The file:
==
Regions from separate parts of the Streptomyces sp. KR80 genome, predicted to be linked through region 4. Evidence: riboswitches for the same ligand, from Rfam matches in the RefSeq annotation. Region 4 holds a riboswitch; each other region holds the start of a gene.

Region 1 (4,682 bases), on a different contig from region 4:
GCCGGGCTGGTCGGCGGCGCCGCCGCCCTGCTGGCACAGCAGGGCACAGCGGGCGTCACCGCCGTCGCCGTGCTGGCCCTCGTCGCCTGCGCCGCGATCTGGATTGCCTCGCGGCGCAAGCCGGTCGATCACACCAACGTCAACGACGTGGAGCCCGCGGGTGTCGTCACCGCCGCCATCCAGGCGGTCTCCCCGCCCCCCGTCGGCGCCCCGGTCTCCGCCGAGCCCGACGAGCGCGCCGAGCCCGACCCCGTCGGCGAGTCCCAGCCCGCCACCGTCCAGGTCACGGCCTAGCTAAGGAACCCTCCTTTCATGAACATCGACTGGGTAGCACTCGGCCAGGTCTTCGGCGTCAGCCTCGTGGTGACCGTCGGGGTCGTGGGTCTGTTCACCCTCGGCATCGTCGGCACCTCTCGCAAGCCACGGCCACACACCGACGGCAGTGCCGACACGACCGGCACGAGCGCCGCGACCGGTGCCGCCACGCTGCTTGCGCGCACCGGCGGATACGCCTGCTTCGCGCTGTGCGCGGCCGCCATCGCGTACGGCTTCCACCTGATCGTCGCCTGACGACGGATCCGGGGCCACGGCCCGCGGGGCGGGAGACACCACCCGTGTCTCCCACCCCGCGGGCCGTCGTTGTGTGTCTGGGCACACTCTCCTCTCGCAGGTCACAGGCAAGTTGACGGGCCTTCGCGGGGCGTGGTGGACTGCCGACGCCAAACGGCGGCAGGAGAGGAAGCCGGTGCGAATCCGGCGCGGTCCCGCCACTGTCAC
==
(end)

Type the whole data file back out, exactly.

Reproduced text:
Regions from separate parts of the Streptomyces sp. KR80 genome, predicted to be linked through region 4. Evidence: riboswitches for the same ligand, from Rfam matches in the RefSeq annotation. Region 4 holds a riboswitch; each other region holds the start of a gene.

Region 1 (4,682 bases), on a different contig from region 4:
GCCGGGCTGGTCGGCGGCGCCGCCGCCCTGCTGGCACAGCAGGGCACAGCGGGCGTCACCGCCGTCGCCGTGCTGGCCCTCGTCGCCTGCGCCGCGATCTGGATTGCCTCGCGGCGCAAGCCGGTCGATCACACCAACGTCAACGACGTGGAGCCCGCGGGTGTCGTCACCGCCGCCATCCAGGCGGTCTCCCCGCCCCCCGTCGGCGCCCCGGTCTCCGCCGAGCCCGACGAGCGCGCCGAGCCCGACCCCGTCGGCGAGTCCCAGCCCGCCACCGTCCAGGTCACGGCCTAGCTAAGGAACCCTCCTTTCATGAACATCGACTGGGTAGCACTCGGCCAGGTCTTCGGCGTCAGCCTCGTGGTGACCGTCGGGGTCGTGGGTCTGTTCACCCTCGGCATCGTCGGCACCTCTCGCAAGCCACGGCCACACACCGACGGCAGTGCCGACACGACCGGCACGAGCGCCGCGACCGGTGCCGCCACGCTGCTTGCGCGCACCGGCGGATACGCCTGCTTCGCGCTGTGCGCGGCCGCCATCGCGTACGGCTTCCACCTGATCGTCGCCTGACGACGGATCCGGGGCCACGGCCCGCGGGGCGGGAGACACCACCCGTGTCTCCCACCCCGCGGGCCGTCGTTGTGTGTCTGGGCACACTCTCCTCTCGCAGGTCACAGGCAAGTTGACGGGCCTTCGCGGGGCGTGGTGGACTGCCGACGCCAAACGGCGGCAGGAGAGGAAGCCGGTGCGAATCCGGCGCGGTCCCGCCACTGTCAC